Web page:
Visiting the Welsh Outpouring: 2 June

The Welsh Outpouring at Victory Church, Cwmbran, continues. Five of us from our family went last Wednesday to catch it.

Victory Church is in a converted industrial unit, round the corner from a major shopping park in Cwmbran, easy to find. We joined a large queue before being ushered into the ‘dark shoe box’, as the Minister, Richard Taylor, called it. People were standing packed at the back, not a seat in sight. A leading local man led us to the front where there were free seats. Not so different from normal church…

The format was normal Pentecostal: worship songs, followed by talk, followed by more songs and prayer ministry at the front by the local team. Some of the initial songs were from 10 or so years ago, not all bang up to date. Later we sang some old hymns. The familiarity and gusto of all the singing indicated that most of the people present were long-standing Christians. We sang ‘Here is love, vast as the ocean…’ the ‘signature hymn’ of the 1904 Welsh Revival. Richard Taylor said that the Cwmbran Outpouring is the first significant such move of the Holy Spirit in Wales since 1904.

People had come far – from Switzerland, Germany, Sweden, Tennessee and Singapore. We heard that Victory Church has had a million people viewing their Facebook page since the Outpouring began. Hundreds of people have decided to welcome and follow Jesus in their lives. Hundreds have reported healing. We were told of an 18 year old girl who had been self-harming, including on her legs, and who now no longer needs to cut herself. She came again to Victory Church in shorts, showing her former scars: ‘trophies of grace’ – a phrase she had heard there. A man with curvature of the spine came. He wasn’t healed, but he started praying in tongues. The Holy Spirit prompted him to go back to be reconciled with the leaders of a church which he had left in bad grace. He returned to Victory Church and, on this second visit, his back was straightened.

My 88 year old mother-in-law was with us, hoping to see at last with her own eyes a dramatic healing, like someone leaping out of a wheelchair. We didn’t see that. We did see her falling onto the floor while someone prayed for her. This is usual for her. Many such times have made her healthier and happier than when she was 68. I went forward for prayer for Holy Spirit Outpouring on me and through me. I didn’t fall over, as is usual for me. Standing, I did feel gently filled up, as though with warm air, similar to other times of prayer for the Holy Spirit, but distinctive. No obvious difference since. Maybe when I pray with others..?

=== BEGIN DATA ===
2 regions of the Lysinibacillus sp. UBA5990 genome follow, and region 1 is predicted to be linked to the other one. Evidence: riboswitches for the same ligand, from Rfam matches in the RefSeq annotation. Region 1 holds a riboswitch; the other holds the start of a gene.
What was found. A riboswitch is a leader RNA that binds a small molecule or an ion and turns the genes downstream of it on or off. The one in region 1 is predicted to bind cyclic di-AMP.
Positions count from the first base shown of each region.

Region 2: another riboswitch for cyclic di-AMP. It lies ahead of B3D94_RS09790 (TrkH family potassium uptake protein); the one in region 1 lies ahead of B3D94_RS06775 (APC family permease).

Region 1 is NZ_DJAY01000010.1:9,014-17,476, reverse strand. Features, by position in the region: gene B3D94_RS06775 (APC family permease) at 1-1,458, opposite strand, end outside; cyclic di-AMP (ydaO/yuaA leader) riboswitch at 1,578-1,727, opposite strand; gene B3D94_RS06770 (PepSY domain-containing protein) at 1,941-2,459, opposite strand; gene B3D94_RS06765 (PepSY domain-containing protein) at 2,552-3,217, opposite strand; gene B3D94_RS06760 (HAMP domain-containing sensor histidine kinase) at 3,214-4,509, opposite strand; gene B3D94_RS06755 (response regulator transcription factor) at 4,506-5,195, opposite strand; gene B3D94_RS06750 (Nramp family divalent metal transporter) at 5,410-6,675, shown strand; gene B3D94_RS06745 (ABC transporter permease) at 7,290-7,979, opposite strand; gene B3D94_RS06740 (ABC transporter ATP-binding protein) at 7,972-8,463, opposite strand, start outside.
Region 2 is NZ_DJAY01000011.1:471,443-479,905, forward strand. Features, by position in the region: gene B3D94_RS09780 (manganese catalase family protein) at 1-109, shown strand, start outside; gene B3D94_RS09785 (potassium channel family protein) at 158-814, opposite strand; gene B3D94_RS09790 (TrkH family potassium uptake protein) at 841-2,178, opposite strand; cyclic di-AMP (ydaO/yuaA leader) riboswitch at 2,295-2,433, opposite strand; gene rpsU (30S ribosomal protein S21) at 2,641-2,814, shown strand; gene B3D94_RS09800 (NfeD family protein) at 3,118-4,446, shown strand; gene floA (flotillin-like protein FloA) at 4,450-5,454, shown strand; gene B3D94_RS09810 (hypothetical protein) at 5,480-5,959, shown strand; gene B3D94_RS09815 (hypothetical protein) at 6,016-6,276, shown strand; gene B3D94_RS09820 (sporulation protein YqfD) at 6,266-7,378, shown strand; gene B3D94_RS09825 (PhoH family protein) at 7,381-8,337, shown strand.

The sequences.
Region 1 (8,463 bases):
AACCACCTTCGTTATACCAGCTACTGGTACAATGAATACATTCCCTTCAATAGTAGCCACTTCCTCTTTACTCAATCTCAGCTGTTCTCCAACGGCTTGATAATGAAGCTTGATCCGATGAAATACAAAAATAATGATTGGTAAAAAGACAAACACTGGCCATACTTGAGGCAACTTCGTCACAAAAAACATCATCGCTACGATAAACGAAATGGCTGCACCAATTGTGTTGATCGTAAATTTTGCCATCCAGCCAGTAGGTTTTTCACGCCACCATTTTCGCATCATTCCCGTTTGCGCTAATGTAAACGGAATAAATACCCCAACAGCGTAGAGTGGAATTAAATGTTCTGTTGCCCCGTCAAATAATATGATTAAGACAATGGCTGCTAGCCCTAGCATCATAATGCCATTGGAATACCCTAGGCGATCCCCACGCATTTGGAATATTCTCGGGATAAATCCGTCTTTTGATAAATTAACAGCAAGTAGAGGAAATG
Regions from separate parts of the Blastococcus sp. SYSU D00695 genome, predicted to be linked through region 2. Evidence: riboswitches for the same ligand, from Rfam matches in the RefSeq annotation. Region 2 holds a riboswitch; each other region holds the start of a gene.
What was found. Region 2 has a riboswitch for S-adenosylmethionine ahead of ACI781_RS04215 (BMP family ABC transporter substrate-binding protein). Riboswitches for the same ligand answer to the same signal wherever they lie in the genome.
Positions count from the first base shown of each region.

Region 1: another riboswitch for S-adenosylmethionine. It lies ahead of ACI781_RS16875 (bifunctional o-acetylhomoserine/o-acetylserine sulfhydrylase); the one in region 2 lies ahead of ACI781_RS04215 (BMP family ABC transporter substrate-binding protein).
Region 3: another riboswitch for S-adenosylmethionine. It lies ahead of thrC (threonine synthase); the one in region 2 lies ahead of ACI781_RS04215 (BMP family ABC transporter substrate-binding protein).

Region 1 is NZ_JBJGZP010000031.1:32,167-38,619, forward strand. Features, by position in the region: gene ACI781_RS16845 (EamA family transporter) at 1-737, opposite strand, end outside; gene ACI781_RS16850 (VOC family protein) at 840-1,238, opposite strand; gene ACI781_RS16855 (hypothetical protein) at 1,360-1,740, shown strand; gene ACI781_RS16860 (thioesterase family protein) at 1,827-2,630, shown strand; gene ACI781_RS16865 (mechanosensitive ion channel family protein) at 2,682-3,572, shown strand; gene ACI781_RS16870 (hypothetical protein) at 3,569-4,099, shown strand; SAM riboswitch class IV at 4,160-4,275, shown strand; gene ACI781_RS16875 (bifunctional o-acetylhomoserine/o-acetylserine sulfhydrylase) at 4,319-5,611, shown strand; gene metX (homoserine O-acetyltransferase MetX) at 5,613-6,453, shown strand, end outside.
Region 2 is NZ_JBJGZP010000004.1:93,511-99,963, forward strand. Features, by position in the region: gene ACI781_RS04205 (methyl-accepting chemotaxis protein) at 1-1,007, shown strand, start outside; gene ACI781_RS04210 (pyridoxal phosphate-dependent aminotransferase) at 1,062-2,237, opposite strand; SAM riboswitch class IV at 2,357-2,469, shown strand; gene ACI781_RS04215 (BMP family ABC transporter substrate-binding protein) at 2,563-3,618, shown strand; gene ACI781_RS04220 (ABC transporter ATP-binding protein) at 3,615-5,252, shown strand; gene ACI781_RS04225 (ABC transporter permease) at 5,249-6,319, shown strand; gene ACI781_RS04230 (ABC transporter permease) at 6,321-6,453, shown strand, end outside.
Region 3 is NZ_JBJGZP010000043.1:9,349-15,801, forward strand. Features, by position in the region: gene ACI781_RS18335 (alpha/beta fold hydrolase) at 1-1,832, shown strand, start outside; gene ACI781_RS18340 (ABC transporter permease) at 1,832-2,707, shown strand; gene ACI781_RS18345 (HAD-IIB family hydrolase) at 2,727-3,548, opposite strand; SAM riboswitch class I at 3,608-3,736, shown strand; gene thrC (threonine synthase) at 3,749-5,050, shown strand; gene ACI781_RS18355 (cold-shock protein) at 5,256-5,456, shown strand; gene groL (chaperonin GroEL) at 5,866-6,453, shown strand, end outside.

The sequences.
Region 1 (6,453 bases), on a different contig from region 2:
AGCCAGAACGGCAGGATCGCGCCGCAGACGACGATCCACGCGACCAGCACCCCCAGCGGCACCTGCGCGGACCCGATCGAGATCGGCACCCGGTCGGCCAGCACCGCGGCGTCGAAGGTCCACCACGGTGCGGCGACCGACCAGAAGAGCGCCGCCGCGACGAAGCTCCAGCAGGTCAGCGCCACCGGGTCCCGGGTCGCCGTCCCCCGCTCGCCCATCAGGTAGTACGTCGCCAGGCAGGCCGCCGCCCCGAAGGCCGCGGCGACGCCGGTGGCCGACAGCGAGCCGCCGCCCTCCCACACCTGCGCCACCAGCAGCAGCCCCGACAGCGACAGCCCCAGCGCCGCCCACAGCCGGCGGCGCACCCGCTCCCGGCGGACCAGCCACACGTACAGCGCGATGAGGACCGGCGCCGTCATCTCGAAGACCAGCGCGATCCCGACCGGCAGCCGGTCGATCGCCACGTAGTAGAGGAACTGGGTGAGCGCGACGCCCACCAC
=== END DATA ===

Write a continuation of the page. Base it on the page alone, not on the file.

From what I could see, there were fewer physical signs of the Holy Spirit moving, fewer shakings and fallings over, in the congregation, as opposed to during prayer ministry, than I have seen in a couple of other places.

Richard Taylor preached on the cross with genuine passion. He called for people to make first time commitments in the usual way: first putting their hand up, then coming to the front for a prayer of dedication and to be given follow up material. Nothing unusual: focus on Jesus and him crucified, rather than on the Holy Spirit.

It seems that some critics have said the Outpouring is all money-making. Richard Taylor joked that he could make a fortune out of selling anointed prayer cloths, instead of just giving them away. There was no offering, nor a mini-sermon on giving, as is usual in many churches, only a retiring collection. The screen at the front was no hi-tech super-reflective surface, but a white bed sheet tacked onto a wooden board.

Richard Taylor said repeatedly that Victory Church is just a local church. They are doing what they have done before, but with more sense of the Holy Spirit flowing.  He hinted that they have moved on from some of their previous practice – no longer giving a benediction. ‘When the Outpouring came, Benedict left the building.’ Mostly, though, they are the same but more so.

Normal local church with more sense of the Holy Spirit welcome, present and moving. That possibility, to me, is tremendous, exciting, inspiring hope. Not an unusual time called ‘Revival’ which comes and then goes leaving powerful memories and a disappointed hangover. Ordinary local churches being themselves in their various traditions, but with more enthusiasm, more sense of the Holy Spirit, more light, more fire, more healing, more commitment to Jesus. ‘Don’t join our church,’ said Richard Taylor, ‘there are plenty of other good churches.’ A few things may have to leave the building; not all that we do is what the Holy Spirit wants. Mostly, though, we will remain the same, but more so. May this Outpouring flow to many more local churches in Wales and beyond.


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